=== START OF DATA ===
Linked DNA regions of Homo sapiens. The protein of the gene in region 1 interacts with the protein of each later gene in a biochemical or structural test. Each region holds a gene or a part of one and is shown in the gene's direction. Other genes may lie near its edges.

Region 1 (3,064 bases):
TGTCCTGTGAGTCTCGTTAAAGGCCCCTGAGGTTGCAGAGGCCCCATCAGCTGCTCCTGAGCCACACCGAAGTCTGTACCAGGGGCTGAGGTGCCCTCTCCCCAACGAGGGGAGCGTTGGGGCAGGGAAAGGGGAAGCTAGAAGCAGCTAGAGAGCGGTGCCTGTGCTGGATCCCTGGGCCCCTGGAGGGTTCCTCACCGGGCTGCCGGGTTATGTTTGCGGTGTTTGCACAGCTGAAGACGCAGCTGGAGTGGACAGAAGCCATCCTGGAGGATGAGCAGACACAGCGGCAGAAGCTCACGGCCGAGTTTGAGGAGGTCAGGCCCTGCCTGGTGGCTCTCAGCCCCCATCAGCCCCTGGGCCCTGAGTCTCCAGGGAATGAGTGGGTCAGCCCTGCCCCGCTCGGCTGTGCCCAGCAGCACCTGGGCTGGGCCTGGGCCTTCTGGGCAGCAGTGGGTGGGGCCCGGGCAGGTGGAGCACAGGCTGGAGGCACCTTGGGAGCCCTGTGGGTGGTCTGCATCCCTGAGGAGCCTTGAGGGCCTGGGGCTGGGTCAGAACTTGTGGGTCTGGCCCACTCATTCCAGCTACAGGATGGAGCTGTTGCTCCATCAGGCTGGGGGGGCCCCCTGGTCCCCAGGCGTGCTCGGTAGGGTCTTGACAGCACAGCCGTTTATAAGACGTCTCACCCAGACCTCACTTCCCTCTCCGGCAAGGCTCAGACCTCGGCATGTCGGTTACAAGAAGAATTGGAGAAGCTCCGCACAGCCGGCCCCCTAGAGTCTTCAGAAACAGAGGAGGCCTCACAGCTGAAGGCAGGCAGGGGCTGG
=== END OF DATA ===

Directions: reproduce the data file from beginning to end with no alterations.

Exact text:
Linked DNA regions of Homo sapiens. The protein of the gene in region 1 interacts with the protein of each later gene in a biochemical or structural test. Each region holds a gene or a part of one and is shown in the gene's direction. Other genes may lie near its edges.

Region 1 (3,064 bases):
TGTCCTGTGAGTCTCGTTAAAGGCCCCTGAGGTTGCAGAGGCCCCATCAGCTGCTCCTGAGCCACACCGAAGTCTGTACCAGGGGCTGAGGTGCCCTCTCCCCAACGAGGGGAGCGTTGGGGCAGGGAAAGGGGAAGCTAGAAGCAGCTAGAGAGCGGTGCCTGTGCTGGATCCCTGGGCCCCTGGAGGGTTCCTCACCGGGCTGCCGGGTTATGTTTGCGGTGTTTGCACAGCTGAAGACGCAGCTGGAGTGGACAGAAGCCATCCTGGAGGATGAGCAGACACAGCGGCAGAAGCTCACGGCCGAGTTTGAGGAGGTCAGGCCCTGCCTGGTGGCTCTCAGCCCCCATCAGCCCCTGGGCCCTGAGTCTCCAGGGAATGAGTGGGTCAGCCCTGCCCCGCTCGGCTGTGCCCAGCAGCACCTGGGCTGGGCCTGGGCCTTCTGGGCAGCAGTGGGTGGGGCCCGGGCAGGTGGAGCACAGGCTGGAGGCACCTTGGGAGCCCTGTGGGTGGTCTGCATCCCTGAGGAGCCTTGAGGGCCTGGGGCTGGGTCAGAACTTGTGGGTCTGGCCCACTCATTCCAGCTACAGGATGGAGCTGTTGCTCCATCAGGCTGGGGGGGCCCCCTGGTCCCCAGGCGTGCTCGGTAGGGTCTTGACAGCACAGCCGTTTATAAGACGTCTCACCCAGACCTCACTTCCCTCTCCGGCAAGGCTCAGACCTCGGCATGTCGGTTACAAGAAGAATTGGAGAAGCTCCGCACAGCCGGCCCCCTAGAGTCTTCAGAAACAGAGGAGGCCTCACAGCTGAAGGCAGGCAGGGGCTGG